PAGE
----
I think probably every metro system around the world has to have an audio announcement warning passengers to stay away from the train's doors as they're closing. Here in New York, a pre-recorded voice phrases it this way: "Stand clear of the closing doors, please."

Hong Kong MTR's announcement is given three times: in Cantonese, Mandarin, and English. Working backwards, the English is similar to New York's, but worded slightly differently: “Please stand back from the doors." The Mandarin took me a little while to deduce, but I am fairly confident it is this: "請不要靠近車門" / "qing buyao kao jin chemen" / something like "please do not lean near the vehicle doors."

But my question to you is this: What is the Cantonese? An audio file is linked at the end of this post. It seems to be one less syllable than the Mandarin, which is what I find surprising. I don't know Cantonese Romanization conventions, so I apologize in advance for butchering this, but it sounds to me as something like:Sing ge kao gen sa mon. That makes me think it is basically a different pronunciation of 請__靠近車門, but what in Mandarin is rendered as 不要 is condensed in Cantonese into just one syllable. Is that right?

Here's the audio. The announcement starts about 15 seconds into the 30-second clip.


Thanks in advance for any clarity.

2 Answers 2


The word you are looking for is 勿:

請勿靠近車門 cing2 mat6 kaau3 gan6 ce1 mun4 (Jyutping romanization)

The usage of 請勿 ("Please don't") is considered formal or literary in Cantonese, so it's not typically heard in common speech, but you'll often see it on signs or in public announcements.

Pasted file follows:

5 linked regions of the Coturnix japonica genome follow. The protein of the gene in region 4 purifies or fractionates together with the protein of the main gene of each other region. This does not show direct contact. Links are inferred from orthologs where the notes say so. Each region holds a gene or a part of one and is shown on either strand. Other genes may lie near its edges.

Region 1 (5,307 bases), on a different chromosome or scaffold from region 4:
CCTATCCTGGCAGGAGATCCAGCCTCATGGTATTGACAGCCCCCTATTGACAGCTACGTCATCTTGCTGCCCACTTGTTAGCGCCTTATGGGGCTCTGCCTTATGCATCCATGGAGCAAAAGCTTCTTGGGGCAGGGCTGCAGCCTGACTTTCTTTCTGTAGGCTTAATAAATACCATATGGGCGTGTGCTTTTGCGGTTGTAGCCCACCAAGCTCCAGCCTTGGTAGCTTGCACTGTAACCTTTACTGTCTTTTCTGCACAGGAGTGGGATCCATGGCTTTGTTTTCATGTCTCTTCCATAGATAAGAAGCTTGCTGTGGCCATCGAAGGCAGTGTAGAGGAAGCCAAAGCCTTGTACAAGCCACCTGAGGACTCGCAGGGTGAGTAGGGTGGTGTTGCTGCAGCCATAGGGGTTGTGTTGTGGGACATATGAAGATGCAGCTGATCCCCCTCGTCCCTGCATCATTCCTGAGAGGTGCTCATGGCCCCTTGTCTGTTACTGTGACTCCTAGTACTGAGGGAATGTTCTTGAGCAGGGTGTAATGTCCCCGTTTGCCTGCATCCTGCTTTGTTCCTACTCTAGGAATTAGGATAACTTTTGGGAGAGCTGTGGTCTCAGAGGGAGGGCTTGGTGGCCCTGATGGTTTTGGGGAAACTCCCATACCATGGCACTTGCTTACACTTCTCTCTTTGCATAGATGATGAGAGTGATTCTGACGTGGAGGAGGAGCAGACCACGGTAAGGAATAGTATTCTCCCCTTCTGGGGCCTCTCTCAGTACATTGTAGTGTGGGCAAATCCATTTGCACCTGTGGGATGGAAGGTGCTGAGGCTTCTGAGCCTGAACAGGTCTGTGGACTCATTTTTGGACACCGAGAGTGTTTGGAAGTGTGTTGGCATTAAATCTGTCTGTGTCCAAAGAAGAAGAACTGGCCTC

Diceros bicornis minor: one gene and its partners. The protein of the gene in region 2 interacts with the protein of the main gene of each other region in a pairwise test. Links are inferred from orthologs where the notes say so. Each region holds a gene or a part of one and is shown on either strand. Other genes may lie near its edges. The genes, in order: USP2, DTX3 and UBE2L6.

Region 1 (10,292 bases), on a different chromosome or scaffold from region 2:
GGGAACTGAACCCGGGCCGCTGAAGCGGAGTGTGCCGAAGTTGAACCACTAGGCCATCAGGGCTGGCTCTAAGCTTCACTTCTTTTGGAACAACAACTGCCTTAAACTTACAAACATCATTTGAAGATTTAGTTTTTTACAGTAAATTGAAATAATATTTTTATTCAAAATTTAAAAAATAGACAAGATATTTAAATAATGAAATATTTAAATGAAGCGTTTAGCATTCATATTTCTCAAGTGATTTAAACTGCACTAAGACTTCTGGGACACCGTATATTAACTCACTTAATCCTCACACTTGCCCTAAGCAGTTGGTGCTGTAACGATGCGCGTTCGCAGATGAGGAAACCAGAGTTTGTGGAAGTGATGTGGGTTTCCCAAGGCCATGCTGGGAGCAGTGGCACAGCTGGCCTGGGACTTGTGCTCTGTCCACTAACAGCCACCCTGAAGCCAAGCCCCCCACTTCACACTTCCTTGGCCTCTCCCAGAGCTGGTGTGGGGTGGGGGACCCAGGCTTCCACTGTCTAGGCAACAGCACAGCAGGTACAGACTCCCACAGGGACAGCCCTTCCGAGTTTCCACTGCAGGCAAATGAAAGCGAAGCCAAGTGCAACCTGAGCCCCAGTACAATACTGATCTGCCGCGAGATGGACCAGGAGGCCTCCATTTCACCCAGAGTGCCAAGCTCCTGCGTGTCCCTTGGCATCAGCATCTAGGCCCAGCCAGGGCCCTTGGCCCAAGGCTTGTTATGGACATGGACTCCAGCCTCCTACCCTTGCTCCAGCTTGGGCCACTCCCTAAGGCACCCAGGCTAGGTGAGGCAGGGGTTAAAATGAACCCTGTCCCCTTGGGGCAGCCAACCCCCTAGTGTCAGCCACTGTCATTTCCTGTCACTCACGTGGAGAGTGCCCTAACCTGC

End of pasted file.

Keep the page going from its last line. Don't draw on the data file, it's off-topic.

EDIT: Just wanted to also add that your deduction of the Mandarin is exactly correct.

  • Awesome. Thanks, Claw. I love this website. Here I've been agonizing over this question for months, and I post it here and it's answered authoritatively in nine minutes!
    – Tang Nawen
    Commented Apr 3, 2015 at 3:01
  • @TangNawen Welcome to the site! If you like the answer, don't forget to mark it as your accepted answer it by clicking on the checkmark on the left of the answer.
    – Claw
    Commented Apr 3, 2015 at 4:17
  • Done. Thanks again. I also appreciate the Jyutping, so I can see how my hearing differed from the reality. . . . and it's fascinating that 請勿 is a word in Cantonese but not Mandarin.
    – Tang Nawen
    Commented Apr 3, 2015 at 11:31
  • @TangNawen 請勿 can be seen in Mandarin too, but its usage would be considered formal or literary as well. 請不要 is much more readily understandable when spoken. The reason why 請勿 is used in Cantonese (rather than the more usually spoken 唔好 m4 hou2 or even more colloquial 咪 mai5) is probably sociolinguistic; pronouncements in Cantonese generally follow written rather than spoken conventions. The written standard used to be Classical/Literary Chinese before it switched to Mandarin-based in the 20th century, but there is still the tendency to retain more Classical phrasing when given the choice.
    – Claw
    Commented Apr 3, 2015 at 21:03
  • OK, gotcha, thanks. That's a very interesting discussion of the complexities. I know this is just a simple, pre-recorded and repetitive announcement, but, it sheds a lot of light for me on the nuances between written/spoken/Cantonese/Mandarin. Much appreciated.
    – Tang Nawen
    Commented Apr 4, 2015 at 2:22

勿 (U+52FF) is a chinese character since oracle bone script; it's a common character in literary chinese.


cantonese preserve more pronunciations of ancient chinese language; and some characters are still used in cantonese nowadays, while other pronunciation system evolves to used other characters.

some common usages of 勿 in literary chinese:



didn't one learn from confucius:

子曰﹒非禮勿視﹒非禮勿聽﹒非禮勿言﹒非禮勿動 :)

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